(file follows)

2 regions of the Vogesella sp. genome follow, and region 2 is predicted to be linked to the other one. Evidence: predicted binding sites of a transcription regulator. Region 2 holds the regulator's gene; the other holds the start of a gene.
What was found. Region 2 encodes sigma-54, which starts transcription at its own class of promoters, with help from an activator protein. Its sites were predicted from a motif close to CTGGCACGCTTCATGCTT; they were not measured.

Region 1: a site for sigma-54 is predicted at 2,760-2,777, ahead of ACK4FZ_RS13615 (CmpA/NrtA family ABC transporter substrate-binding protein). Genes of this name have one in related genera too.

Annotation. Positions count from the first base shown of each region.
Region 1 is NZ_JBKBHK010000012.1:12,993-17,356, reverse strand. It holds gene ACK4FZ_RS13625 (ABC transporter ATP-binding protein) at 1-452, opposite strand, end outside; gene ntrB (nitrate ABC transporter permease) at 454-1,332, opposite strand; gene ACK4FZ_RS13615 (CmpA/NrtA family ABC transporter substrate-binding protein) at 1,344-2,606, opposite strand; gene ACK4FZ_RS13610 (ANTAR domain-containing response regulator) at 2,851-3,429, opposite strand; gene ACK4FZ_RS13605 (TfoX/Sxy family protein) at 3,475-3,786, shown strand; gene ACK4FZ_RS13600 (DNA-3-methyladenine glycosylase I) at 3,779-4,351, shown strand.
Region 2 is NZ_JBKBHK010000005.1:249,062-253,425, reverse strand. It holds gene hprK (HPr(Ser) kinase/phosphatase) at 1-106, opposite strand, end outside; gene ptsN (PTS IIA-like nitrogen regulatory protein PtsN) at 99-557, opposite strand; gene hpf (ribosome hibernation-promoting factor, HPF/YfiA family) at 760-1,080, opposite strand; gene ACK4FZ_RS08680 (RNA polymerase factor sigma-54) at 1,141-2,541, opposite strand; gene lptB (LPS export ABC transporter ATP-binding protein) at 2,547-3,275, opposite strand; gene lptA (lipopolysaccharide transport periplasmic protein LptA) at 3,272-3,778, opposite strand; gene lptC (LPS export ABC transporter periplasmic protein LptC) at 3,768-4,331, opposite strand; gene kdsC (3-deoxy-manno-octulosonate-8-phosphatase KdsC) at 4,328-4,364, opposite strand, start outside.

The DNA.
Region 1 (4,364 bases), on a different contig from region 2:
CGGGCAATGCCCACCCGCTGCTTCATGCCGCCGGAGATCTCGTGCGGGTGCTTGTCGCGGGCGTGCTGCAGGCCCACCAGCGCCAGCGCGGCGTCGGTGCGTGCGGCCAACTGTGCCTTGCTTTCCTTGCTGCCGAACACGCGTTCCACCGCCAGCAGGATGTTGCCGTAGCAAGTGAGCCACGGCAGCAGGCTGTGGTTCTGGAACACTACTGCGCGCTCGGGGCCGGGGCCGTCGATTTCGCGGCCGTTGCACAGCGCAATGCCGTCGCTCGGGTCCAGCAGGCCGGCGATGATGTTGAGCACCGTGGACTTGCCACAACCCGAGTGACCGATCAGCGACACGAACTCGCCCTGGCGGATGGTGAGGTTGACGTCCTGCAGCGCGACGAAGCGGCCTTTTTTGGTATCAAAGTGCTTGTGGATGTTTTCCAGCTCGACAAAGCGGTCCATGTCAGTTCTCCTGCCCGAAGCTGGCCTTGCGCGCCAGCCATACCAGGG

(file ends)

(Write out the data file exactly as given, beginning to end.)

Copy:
2 regions of the Vogesella sp. genome follow, and region 2 is predicted to be linked to the other one. Evidence: predicted binding sites of a transcription regulator. Region 2 holds the regulator's gene; the other holds the start of a gene.
What was found. Region 2 encodes sigma-54, which starts transcription at its own class of promoters, with help from an activator protein. Its sites were predicted from a motif close to CTGGCACGCTTCATGCTT; they were not measured.

Region 1: a site for sigma-54 is predicted at 2,760-2,777, ahead of ACK4FZ_RS13615 (CmpA/NrtA family ABC transporter substrate-binding protein). Genes of this name have one in related genera too.

Annotation. Positions count from the first base shown of each region.
Region 1 is NZ_JBKBHK010000012.1:12,993-17,356, reverse strand. It holds gene ACK4FZ_RS13625 (ABC transporter ATP-binding protein) at 1-452, opposite strand, end outside; gene ntrB (nitrate ABC transporter permease) at 454-1,332, opposite strand; gene ACK4FZ_RS13615 (CmpA/NrtA family ABC transporter substrate-binding protein) at 1,344-2,606, opposite strand; gene ACK4FZ_RS13610 (ANTAR domain-containing response regulator) at 2,851-3,429, opposite strand; gene ACK4FZ_RS13605 (TfoX/Sxy family protein) at 3,475-3,786, shown strand; gene ACK4FZ_RS13600 (DNA-3-methyladenine glycosylase I) at 3,779-4,351, shown strand.
Region 2 is NZ_JBKBHK010000005.1:249,062-253,425, reverse strand. It holds gene hprK (HPr(Ser) kinase/phosphatase) at 1-106, opposite strand, end outside; gene ptsN (PTS IIA-like nitrogen regulatory protein PtsN) at 99-557, opposite strand; gene hpf (ribosome hibernation-promoting factor, HPF/YfiA family) at 760-1,080, opposite strand; gene ACK4FZ_RS08680 (RNA polymerase factor sigma-54) at 1,141-2,541, opposite strand; gene lptB (LPS export ABC transporter ATP-binding protein) at 2,547-3,275, opposite strand; gene lptA (lipopolysaccharide transport periplasmic protein LptA) at 3,272-3,778, opposite strand; gene lptC (LPS export ABC transporter periplasmic protein LptC) at 3,768-4,331, opposite strand; gene kdsC (3-deoxy-manno-octulosonate-8-phosphatase KdsC) at 4,328-4,364, opposite strand, start outside.

The DNA.
Region 1 (4,364 bases), on a different contig from region 2:
CGGGCAATGCCCACCCGCTGCTTCATGCCGCCGGAGATCTCGTGCGGGTGCTTGTCGCGGGCGTGCTGCAGGCCCACCAGCGCCAGCGCGGCGTCGGTGCGTGCGGCCAACTGTGCCTTGCTTTCCTTGCTGCCGAACACGCGTTCCACCGCCAGCAGGATGTTGCCGTAGCAAGTGAGCCACGGCAGCAGGCTGTGGTTCTGGAACACTACTGCGCGCTCGGGGCCGGGGCCGTCGATTTCGCGGCCGTTGCACAGCGCAATGCCGTCGCTCGGGTCCAGCAGGCCGGCGATGATGTTGAGCACCGTGGACTTGCCACAACCCGAGTGACCGATCAGCGACACGAACTCGCCCTGGCGGATGGTGAGGTTGACGTCCTGCAGCGCGACGAAGCGGCCTTTTTTGGTATCAAAGTGCTTGTGGATGTTTTCCAGCTCGACAAAGCGGTCCATGTCAGTTCTCCTGCCCGAAGCTGGCCTTGCGCGCCAGCCATACCAGGG